Theodore Roosevelt was born in New York City in 1858. He was lieutenant colonel of the Rough Riders Regiment during the Spanish-American War and was elected governor of New York in 1898. He became President upon the death of William McKinley in 1901 and was elected for a second term.
While serving as the 26th President, Roosevelt took an active interest in the design of American coinage. He personally sought out a renowned sculptor, Augustus Saint-Gaudens, and had him redesign the "double eagle" ($20 gold coin) and the Indian head eagle ($10 gold). Roosevelt also approved two commemorative coins: the Louisiana Exposition gold dollar and the Lewis and Clark Exposition gold dollar.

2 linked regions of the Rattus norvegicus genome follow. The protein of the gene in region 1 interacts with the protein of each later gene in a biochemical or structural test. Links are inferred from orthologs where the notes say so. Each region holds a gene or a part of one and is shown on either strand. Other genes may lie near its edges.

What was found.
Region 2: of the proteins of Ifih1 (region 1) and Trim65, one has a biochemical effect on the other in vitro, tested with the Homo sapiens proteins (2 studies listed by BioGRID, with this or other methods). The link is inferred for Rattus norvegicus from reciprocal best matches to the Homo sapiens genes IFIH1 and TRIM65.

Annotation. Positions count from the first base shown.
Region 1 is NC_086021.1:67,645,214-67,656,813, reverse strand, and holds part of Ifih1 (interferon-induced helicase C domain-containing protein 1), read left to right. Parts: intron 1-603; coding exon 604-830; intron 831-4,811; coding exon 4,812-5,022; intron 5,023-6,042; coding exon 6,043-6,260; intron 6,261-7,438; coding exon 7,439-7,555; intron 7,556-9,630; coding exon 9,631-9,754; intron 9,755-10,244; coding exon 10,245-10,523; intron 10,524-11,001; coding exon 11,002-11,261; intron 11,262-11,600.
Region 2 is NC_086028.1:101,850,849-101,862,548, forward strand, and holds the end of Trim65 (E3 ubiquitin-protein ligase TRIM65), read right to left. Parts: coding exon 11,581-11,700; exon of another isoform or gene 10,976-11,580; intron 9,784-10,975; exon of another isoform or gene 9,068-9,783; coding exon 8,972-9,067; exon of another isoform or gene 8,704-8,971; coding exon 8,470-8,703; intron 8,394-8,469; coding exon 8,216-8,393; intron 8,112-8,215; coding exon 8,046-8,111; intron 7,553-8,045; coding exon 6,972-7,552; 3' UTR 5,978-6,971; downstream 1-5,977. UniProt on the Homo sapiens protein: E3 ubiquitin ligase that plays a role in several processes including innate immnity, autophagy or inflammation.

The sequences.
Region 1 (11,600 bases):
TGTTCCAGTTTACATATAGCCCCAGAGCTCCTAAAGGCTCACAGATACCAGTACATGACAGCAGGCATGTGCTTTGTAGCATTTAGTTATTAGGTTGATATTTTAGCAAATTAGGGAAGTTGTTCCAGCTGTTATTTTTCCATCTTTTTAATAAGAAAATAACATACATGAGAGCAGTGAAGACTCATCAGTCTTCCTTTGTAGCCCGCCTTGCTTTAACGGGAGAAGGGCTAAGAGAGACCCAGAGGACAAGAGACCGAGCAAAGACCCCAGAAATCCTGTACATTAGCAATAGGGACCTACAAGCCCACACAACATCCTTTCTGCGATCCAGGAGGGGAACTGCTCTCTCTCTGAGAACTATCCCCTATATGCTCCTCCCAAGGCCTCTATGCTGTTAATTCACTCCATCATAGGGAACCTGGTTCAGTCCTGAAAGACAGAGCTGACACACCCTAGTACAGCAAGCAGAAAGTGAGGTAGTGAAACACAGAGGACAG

After Roosevelt left office in 1909, he took some time out for an African safari, then jumped back into politics. He ran again for President in 1912, but was shot while campaigning. He soon recovered, and died in 1919.